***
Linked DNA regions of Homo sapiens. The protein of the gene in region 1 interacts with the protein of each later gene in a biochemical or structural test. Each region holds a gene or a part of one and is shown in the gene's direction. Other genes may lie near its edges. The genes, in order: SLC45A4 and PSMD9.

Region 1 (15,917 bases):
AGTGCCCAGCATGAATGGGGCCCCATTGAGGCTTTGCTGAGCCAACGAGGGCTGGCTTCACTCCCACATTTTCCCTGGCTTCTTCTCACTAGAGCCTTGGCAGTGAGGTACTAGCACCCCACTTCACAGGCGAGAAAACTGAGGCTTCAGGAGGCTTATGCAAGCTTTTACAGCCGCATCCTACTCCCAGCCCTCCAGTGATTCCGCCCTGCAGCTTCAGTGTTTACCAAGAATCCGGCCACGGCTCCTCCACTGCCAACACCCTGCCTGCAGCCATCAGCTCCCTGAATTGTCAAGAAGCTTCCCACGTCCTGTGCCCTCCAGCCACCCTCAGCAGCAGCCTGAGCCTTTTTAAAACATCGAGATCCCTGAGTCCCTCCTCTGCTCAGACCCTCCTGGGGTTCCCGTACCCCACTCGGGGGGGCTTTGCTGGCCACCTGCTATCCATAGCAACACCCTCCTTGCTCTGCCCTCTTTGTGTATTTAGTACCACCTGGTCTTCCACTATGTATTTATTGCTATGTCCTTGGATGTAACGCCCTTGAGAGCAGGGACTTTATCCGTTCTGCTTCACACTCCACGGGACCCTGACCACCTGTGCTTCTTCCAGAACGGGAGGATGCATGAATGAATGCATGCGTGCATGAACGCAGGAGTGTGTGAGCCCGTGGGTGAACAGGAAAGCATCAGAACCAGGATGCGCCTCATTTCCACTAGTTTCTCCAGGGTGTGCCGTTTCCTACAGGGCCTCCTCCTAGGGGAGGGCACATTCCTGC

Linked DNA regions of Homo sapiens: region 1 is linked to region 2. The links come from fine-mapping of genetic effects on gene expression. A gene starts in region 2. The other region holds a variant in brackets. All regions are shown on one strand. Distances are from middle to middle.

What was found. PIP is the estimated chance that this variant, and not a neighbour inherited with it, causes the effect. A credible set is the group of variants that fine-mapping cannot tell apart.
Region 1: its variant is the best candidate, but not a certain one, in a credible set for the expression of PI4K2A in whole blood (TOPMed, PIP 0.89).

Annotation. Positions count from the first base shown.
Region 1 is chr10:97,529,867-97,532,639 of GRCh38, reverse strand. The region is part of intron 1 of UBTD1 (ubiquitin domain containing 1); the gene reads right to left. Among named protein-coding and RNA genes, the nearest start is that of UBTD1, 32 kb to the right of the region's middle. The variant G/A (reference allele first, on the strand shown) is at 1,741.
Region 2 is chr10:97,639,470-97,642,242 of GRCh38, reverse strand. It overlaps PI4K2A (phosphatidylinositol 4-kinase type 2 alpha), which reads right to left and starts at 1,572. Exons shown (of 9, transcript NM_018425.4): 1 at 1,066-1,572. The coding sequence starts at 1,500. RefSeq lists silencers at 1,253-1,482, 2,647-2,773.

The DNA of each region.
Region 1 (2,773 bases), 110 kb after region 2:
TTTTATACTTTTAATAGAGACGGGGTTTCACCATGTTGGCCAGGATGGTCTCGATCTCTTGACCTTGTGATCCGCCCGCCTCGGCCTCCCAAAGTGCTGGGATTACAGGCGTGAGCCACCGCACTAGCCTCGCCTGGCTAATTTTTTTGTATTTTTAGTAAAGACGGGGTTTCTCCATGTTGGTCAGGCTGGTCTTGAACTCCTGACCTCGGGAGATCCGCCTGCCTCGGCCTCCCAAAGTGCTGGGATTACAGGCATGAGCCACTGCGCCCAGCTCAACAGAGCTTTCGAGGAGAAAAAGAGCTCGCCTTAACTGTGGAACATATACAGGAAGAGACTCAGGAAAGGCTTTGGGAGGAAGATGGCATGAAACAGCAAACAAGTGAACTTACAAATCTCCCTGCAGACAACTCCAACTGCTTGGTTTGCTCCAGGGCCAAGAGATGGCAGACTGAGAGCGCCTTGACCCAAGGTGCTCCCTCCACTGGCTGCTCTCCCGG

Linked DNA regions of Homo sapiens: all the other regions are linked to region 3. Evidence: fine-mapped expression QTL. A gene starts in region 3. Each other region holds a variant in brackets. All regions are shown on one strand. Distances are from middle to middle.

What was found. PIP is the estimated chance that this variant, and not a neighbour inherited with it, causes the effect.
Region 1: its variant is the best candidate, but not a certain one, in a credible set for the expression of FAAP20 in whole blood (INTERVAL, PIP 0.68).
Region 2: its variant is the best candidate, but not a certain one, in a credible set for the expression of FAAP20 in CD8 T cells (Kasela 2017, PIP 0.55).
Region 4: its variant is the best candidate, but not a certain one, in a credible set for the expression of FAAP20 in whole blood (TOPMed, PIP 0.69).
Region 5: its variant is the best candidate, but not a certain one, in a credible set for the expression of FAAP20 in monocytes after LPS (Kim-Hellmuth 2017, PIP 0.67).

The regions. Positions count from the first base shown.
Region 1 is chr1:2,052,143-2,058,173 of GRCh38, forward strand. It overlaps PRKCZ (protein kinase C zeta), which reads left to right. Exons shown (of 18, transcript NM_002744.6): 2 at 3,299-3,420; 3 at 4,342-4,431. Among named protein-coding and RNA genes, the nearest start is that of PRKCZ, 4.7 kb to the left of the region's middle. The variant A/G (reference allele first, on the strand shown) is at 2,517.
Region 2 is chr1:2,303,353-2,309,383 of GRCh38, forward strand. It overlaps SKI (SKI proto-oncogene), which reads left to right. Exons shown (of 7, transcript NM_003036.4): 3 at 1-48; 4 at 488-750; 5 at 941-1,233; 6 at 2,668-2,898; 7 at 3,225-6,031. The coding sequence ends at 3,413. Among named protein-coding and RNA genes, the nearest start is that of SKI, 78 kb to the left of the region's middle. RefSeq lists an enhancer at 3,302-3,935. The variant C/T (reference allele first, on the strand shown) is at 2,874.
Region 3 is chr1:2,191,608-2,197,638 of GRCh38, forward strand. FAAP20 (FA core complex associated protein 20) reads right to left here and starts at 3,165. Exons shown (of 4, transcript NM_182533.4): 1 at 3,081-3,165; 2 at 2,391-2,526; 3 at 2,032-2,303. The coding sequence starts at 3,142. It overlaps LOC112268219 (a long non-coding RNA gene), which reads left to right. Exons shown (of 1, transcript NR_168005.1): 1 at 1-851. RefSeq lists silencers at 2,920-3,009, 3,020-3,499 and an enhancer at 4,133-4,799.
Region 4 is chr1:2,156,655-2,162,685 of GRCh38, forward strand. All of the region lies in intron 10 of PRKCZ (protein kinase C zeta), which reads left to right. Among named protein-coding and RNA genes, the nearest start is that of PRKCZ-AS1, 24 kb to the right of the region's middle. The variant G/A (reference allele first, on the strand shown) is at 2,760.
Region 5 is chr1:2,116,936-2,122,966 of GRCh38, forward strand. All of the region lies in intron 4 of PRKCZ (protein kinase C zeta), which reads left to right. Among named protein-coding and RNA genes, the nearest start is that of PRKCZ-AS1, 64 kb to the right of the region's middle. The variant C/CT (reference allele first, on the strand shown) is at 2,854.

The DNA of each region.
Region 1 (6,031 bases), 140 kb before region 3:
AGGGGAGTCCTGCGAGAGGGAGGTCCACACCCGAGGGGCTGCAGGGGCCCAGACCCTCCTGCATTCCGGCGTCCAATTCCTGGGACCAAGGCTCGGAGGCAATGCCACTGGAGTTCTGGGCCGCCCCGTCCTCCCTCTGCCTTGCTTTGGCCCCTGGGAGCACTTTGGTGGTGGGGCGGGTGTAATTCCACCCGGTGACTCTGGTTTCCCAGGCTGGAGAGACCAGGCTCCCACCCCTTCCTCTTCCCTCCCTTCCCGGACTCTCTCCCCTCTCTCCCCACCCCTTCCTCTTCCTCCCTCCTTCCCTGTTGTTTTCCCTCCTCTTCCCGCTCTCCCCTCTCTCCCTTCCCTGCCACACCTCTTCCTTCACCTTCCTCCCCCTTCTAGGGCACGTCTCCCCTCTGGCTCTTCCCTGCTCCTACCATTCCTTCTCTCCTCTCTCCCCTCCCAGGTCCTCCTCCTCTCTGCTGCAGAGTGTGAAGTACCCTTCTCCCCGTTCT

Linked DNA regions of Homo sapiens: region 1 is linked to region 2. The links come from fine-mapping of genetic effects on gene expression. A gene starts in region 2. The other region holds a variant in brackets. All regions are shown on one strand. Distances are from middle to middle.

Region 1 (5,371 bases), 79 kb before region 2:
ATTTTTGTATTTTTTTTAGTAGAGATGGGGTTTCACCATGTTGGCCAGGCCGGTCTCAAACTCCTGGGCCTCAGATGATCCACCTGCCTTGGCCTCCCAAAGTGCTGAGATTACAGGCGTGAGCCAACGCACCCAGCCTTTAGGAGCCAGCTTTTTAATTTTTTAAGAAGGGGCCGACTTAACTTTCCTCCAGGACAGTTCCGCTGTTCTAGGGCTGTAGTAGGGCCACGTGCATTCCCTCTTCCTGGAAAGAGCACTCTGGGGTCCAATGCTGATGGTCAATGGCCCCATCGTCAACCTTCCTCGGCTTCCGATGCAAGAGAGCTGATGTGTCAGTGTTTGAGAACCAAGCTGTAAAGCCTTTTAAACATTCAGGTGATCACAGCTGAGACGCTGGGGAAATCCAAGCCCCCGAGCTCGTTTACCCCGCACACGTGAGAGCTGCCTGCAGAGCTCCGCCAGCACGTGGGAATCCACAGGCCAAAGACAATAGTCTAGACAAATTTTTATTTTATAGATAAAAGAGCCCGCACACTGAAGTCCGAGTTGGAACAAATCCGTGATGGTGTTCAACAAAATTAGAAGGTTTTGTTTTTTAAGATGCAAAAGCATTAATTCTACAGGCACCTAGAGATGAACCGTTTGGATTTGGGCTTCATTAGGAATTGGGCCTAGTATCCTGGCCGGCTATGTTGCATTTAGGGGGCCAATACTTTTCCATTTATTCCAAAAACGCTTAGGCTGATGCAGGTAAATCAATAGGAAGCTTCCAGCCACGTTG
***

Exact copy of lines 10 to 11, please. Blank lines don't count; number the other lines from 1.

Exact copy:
The DNA of each region.
Region 1 (2,773 bases), 110 kb after region 2: